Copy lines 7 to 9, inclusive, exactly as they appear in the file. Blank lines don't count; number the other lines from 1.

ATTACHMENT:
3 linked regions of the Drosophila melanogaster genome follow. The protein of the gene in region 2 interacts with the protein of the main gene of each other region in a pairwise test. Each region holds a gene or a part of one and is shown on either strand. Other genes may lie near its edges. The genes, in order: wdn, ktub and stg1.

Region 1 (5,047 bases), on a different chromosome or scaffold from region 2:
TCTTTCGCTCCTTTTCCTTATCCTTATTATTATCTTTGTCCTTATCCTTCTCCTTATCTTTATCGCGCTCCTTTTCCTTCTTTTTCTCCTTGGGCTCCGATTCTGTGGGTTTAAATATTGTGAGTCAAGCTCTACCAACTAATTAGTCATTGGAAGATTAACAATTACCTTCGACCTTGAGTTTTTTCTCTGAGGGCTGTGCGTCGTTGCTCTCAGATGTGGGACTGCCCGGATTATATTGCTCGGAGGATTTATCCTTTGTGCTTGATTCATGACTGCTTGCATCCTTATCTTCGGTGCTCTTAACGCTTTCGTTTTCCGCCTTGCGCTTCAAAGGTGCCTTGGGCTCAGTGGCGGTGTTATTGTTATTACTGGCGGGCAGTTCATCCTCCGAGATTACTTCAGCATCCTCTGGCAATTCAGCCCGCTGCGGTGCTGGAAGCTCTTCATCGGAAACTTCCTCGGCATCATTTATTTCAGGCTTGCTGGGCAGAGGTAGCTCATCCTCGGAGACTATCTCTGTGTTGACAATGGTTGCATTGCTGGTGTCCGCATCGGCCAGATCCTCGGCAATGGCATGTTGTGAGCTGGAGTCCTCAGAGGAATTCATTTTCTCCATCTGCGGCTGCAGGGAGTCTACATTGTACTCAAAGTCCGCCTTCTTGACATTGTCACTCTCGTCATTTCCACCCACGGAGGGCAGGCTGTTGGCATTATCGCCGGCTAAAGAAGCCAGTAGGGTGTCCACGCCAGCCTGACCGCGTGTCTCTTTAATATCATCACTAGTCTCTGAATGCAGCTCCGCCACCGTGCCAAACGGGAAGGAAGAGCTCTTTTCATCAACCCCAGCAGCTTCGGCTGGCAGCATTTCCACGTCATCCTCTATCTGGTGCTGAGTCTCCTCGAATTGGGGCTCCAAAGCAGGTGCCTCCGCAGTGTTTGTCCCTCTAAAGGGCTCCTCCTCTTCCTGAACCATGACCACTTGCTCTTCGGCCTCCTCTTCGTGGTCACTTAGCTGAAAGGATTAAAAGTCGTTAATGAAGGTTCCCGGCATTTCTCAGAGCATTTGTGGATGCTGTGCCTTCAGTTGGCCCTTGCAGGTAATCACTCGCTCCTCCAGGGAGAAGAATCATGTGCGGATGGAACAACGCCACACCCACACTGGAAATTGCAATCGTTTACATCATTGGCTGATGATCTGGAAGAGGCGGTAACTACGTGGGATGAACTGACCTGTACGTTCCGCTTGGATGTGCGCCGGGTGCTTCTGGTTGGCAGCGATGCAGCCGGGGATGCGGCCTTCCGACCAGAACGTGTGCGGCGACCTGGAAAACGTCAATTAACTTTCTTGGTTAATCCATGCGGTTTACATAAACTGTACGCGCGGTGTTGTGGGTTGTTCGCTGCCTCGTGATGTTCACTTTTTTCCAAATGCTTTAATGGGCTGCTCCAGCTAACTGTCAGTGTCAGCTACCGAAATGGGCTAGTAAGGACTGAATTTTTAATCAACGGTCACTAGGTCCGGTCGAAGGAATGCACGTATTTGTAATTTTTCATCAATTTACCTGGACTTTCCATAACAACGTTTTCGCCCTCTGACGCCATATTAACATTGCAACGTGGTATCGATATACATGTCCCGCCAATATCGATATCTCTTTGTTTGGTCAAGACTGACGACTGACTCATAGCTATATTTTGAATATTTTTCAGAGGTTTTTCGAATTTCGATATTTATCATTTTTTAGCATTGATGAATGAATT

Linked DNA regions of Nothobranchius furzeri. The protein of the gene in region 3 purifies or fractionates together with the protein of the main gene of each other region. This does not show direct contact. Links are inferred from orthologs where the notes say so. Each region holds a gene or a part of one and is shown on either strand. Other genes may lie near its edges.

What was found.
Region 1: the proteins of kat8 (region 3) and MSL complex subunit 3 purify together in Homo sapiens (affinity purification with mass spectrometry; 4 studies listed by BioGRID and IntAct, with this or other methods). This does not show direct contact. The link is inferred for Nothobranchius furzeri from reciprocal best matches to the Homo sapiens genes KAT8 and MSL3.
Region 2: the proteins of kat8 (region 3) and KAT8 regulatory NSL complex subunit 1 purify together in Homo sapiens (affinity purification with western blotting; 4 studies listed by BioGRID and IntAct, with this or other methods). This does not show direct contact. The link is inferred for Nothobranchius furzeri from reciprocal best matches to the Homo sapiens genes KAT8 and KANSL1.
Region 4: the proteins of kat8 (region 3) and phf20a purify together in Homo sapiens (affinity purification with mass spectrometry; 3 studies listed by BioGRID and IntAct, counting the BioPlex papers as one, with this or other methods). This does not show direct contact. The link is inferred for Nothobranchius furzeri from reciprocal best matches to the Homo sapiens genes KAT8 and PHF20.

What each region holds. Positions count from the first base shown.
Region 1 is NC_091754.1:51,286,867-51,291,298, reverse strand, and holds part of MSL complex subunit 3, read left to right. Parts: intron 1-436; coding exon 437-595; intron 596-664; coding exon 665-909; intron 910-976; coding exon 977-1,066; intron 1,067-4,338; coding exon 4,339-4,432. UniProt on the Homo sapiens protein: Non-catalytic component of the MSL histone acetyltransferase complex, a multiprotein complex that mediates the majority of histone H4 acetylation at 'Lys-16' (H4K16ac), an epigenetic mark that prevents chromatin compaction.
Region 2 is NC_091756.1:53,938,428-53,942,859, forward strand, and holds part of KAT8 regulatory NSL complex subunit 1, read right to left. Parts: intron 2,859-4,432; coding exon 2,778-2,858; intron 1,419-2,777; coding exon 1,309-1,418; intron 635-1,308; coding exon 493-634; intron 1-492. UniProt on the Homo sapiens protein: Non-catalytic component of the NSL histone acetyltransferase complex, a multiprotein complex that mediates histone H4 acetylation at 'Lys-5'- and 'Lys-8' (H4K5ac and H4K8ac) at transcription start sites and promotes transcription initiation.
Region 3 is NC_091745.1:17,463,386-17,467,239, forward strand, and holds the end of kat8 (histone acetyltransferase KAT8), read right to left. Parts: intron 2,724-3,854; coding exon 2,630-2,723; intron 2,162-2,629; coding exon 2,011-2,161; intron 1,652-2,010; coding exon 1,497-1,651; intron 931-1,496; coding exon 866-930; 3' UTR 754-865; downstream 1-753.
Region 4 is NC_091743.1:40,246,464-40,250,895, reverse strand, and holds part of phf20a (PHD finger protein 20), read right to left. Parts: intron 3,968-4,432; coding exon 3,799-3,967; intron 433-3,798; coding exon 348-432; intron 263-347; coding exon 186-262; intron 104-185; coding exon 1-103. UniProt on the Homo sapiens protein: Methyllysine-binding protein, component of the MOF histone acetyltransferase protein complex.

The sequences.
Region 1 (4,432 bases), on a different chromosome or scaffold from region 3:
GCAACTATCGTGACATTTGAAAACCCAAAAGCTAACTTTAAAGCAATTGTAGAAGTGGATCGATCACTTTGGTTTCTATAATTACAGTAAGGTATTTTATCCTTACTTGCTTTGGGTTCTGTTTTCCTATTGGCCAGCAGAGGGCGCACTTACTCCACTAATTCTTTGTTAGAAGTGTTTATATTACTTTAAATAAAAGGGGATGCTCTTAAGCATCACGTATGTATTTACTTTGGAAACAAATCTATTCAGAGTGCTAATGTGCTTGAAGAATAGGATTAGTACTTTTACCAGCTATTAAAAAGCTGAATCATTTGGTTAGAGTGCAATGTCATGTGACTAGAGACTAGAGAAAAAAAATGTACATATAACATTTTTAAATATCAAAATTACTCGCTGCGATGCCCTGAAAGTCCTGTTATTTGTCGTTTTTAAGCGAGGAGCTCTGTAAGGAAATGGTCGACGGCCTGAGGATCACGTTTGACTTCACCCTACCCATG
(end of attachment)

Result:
Region 2: the proteins of kat8 (region 3) and KAT8 regulatory NSL complex subunit 1 purify together in Homo sapiens (affinity purification with western blotting; 4 studies listed by BioGRID and IntAct, with this or other methods). This does not show direct contact. The link is inferred for Nothobranchius furzeri from reciprocal best matches to the Homo sapiens genes KAT8 and KANSL1.
Region 4: the proteins of kat8 (region 3) and phf20a purify together in Homo sapiens (affinity purification with mass spectrometry; 3 studies listed by BioGRID and IntAct, counting the BioPlex papers as one, with this or other methods). This does not show direct contact. The link is inferred for Nothobranchius furzeri from reciprocal best matches to the Homo sapiens genes KAT8 and PHF20.

What each region holds. Positions count from the first base shown.